The Brough of Birsay is a tidal isalnd off the north-west coast of mainland Orkeny, which is only accessible by foot at low tide. The defensibility of the island and the open access to the ocean made the area very attractive to settle.
The earliest settlement on the island dates back to the 5th century and was possibly built by Christian missionaries. By the 7th century however, it had become a Pictish stronghold. The 9th century saw the arrival of Vikings settlers, and in the 12th century a monastery was founded. The remains of the walls of the monastery have survived, as have several interesting architectural features, the central part of the church, the space around the altar and the apse. Most of the remains that can still be seen today on the Brough of Birsay date from the Viking period.
Fact: According to The Orkneyinga Saga, Earl Thorfinn (Earl from 1014-1065) 'had his permanent residence at Birsay, where he built and dedicated to Christ a fine minster, the seat of the first bishop of Orkney' (chapter 31). It is not clear whether or not his residence or the minster were on the mainland or the island.
The remains on the island show how the settlement developed during the time of the Viking occupation, although coastal erosion has caused loss of part of the area. The settlements were concentrated of the lower slope of the Island, away from the cliffs and the Atlantic waves. The earliest houses were on the western slope of the island, with the later structures down by the cliff edges on the eastern side.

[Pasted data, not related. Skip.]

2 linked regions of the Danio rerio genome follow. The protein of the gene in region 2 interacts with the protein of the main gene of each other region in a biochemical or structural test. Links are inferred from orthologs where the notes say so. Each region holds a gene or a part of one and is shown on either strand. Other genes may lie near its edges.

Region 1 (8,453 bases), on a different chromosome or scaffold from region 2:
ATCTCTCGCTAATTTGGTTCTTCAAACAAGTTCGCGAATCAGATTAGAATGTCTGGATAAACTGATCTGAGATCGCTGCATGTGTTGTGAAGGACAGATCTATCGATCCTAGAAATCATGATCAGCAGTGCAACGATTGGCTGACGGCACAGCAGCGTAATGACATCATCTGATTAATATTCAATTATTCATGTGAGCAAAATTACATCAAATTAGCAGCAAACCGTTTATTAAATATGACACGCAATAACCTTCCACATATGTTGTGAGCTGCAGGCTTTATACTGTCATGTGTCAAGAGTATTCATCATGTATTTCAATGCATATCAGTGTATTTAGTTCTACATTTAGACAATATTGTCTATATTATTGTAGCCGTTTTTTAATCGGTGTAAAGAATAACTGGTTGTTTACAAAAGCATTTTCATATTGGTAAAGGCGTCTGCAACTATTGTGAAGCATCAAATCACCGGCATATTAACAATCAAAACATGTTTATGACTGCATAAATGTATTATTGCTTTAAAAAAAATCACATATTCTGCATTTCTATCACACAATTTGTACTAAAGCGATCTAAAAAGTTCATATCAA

The Viking hall-houses were made from stone and turf. These houses were often 20m or more in length. They consisted of a living area and kitchen separated by a wooden screen. Later additions would have been built onto the sides of the main house. The smaller buildings would have been outhouses. On the east of the island, remains have been found of a very large hall-house with a sauna or bath-house attached. It has a central hearth, benches and evidence of a drain.
The house had no byre in the end like the traditionel longhouses from the Viking Age. The Vikings here didn't need a byre because the island had had very limited grazing for animals. Cattle and sheep bones have been recovered during archaeological excavations, but the particular bones found suggest that they were from joints of meat rather than complete carcasses. This implies that that the animals were not slaughtered on the island. The islands was not a self-sufficient island and therefore dependent on the mainland for supplies
Evidence of iron working has also been found on the island. This would have been essential for the maintenance and replacement of tools and weapons. Steatite or soapstone moulds have also been found which suggest that more precious metals were melted down and cast on the site.
Monica Callaghan, Hunterian Museum & Art Gallery, University of Glasgow & Sofie Jensen, The Viking Ship Museum